The likelihood that a diabetes patient will need to have a foot amputated differs sharply depending on where they are living in the UK, according to new government health data which reveals thousands of procedures are being carried out each year.

People living in the most deprived areas of the country had a risk of amputation that was between 1.47 and 1.82 times higher compared to the least deprived areas, figures published by the Office for Health Improvement and Disparities from the three years leading up to the pandemic.

Close to 1 per cent of NHS spending goes on health care related to foot disease for patients with diabetes.

But many foot-related complications are preventable if identified and treated early.

Charity Diabetes UK warned there was a “crisis facing diabetes care”.

Over the three-year period of 2017-20, there were 171,759 foot disease-related hospital admissions for patients with diabetes.

Some 97,175 patients had a hospital admission for foot disease and 34 per cent were admitted more than once over the three years.

There were 7,957 major amputations (above the ankle) – equivalent to 8.1 major amputations per 10,000 population with diabetes per year – and 21,738 minor amputations (such as removing dead tissue) – 22.1 per 10,000 population with diabetes per year.

Male patients with diabetes from the most deprived areas aged over 65 or of white ethnicity had the greatest risk of amputation, the data showed.

The guidance from the National Institute for Health and Care Excellence (Nice) suggests foot-related complications can be prevented by speeding up care, including minimising the delay for the first assessment, performing annual foot checks, and educating patients and their families about foot problems and how to seek help.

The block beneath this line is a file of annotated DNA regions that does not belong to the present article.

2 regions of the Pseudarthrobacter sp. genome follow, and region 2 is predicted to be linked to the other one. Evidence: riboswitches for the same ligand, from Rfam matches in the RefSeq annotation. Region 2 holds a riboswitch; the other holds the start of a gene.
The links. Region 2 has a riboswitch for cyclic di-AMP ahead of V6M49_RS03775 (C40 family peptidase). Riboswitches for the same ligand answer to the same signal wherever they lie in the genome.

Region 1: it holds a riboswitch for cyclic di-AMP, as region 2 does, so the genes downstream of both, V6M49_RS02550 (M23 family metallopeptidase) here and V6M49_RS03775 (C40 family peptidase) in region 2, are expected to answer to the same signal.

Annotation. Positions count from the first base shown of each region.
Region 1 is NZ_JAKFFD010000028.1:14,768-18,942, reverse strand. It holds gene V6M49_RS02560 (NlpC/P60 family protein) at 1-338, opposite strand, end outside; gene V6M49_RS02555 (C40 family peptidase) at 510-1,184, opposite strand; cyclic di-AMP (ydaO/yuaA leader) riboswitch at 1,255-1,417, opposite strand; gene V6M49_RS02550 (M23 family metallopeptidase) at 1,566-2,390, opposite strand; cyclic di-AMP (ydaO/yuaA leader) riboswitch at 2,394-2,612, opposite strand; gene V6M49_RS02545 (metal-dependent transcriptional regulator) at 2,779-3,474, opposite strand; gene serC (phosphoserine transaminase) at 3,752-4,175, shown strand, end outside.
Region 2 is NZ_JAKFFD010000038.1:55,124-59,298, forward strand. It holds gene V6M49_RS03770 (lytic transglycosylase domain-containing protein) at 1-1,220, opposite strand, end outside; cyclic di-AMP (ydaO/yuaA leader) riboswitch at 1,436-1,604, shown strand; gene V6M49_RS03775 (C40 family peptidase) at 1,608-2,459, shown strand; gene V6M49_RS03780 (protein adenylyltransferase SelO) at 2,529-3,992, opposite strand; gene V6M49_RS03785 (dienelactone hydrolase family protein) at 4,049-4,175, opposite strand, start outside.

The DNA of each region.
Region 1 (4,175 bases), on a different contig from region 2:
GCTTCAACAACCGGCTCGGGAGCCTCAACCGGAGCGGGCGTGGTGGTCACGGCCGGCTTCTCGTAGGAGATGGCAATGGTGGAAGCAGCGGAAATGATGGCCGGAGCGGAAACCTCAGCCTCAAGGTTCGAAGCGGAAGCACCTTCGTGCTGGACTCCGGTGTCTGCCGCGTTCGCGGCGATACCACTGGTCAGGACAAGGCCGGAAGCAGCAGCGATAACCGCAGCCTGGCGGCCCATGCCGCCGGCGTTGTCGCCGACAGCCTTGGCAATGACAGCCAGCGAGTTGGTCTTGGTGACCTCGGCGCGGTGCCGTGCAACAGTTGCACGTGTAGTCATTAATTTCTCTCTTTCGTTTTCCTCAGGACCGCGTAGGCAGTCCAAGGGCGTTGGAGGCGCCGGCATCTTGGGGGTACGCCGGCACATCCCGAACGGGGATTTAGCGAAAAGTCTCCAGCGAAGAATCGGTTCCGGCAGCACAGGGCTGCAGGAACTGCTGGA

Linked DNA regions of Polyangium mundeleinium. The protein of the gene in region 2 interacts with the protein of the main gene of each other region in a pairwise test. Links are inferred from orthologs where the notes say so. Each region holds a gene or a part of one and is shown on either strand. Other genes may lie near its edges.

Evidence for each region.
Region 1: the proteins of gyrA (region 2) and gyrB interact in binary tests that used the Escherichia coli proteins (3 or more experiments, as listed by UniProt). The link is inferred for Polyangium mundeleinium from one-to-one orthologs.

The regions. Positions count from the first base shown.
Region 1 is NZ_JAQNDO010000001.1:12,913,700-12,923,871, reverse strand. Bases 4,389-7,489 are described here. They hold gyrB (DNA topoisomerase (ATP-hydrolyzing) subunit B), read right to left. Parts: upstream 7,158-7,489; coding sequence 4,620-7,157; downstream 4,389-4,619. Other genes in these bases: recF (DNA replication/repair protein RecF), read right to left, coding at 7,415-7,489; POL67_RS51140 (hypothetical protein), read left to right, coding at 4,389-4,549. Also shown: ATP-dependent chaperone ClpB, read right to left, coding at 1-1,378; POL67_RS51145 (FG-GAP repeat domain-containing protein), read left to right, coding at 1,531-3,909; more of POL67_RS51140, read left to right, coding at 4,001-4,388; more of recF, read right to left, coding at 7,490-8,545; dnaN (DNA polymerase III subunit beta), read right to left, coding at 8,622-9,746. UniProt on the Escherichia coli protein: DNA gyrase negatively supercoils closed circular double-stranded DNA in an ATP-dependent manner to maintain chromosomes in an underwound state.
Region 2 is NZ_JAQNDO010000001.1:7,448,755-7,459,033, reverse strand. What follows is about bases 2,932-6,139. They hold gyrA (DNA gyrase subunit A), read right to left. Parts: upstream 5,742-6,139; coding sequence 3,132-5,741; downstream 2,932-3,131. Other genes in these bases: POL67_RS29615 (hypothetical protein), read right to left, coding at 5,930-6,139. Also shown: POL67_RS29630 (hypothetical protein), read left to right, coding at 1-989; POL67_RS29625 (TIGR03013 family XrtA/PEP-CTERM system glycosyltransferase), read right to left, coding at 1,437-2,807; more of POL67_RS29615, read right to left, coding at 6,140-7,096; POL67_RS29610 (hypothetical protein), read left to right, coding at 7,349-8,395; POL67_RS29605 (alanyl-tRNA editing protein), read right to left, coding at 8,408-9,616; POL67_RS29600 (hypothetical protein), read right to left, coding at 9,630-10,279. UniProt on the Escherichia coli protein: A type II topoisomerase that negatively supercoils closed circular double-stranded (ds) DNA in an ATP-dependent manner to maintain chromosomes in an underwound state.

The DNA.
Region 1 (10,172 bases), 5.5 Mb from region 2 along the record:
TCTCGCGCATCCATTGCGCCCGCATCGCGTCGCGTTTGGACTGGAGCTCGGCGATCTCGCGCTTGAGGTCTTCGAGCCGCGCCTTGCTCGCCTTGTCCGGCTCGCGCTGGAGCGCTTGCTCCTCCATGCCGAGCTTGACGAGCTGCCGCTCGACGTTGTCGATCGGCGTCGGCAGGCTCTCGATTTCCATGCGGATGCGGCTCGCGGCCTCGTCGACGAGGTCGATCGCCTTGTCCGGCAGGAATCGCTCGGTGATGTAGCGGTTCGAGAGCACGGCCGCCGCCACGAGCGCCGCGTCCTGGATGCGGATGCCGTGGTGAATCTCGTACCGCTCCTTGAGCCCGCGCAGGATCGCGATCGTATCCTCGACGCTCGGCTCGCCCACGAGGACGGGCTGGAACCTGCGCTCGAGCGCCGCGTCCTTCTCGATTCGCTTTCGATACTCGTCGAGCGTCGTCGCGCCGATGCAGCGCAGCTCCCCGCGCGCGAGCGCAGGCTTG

High blood sugar levels can damage blood vessels, affecting the blood flow to feet and legs

(PA Wire)

The data showed that outcomes varied depending on where in the country the patient was based.

The London suburb of Harrow was said to have the lowest rate of amputations, at 3.5 per 10,000 people with diabetes. Blackpool in the north west had the highest at 16.8.

Only the north west had major amputation rates significantly higher than England, while London and the east of England had rates that were significantly lower.

For minor amputations, regions with rates significantly higher than the England average were the south east and south west. The east of England, north east and Yorkshire and north west had rates significantly lower than England.

Diabetes UK said people with Type 1 and Type 2 diabetes were at an increased risk of developing problems in their feet because high blood sugar levels can damage blood vessels, affecting the blood flow to feet and legs.

Foot infections and unhealed ulcers are the primary cause of diabetes-related amputations, with the latter preceding more than 80 per cent of amputations.

Chris Askew, the charity’s CEO, said the majority of major amputations were preventable, “but many people living with diabetes are struggling to access the care they need – and in areas of higher deprivation, people are experiencing worse outcomes”.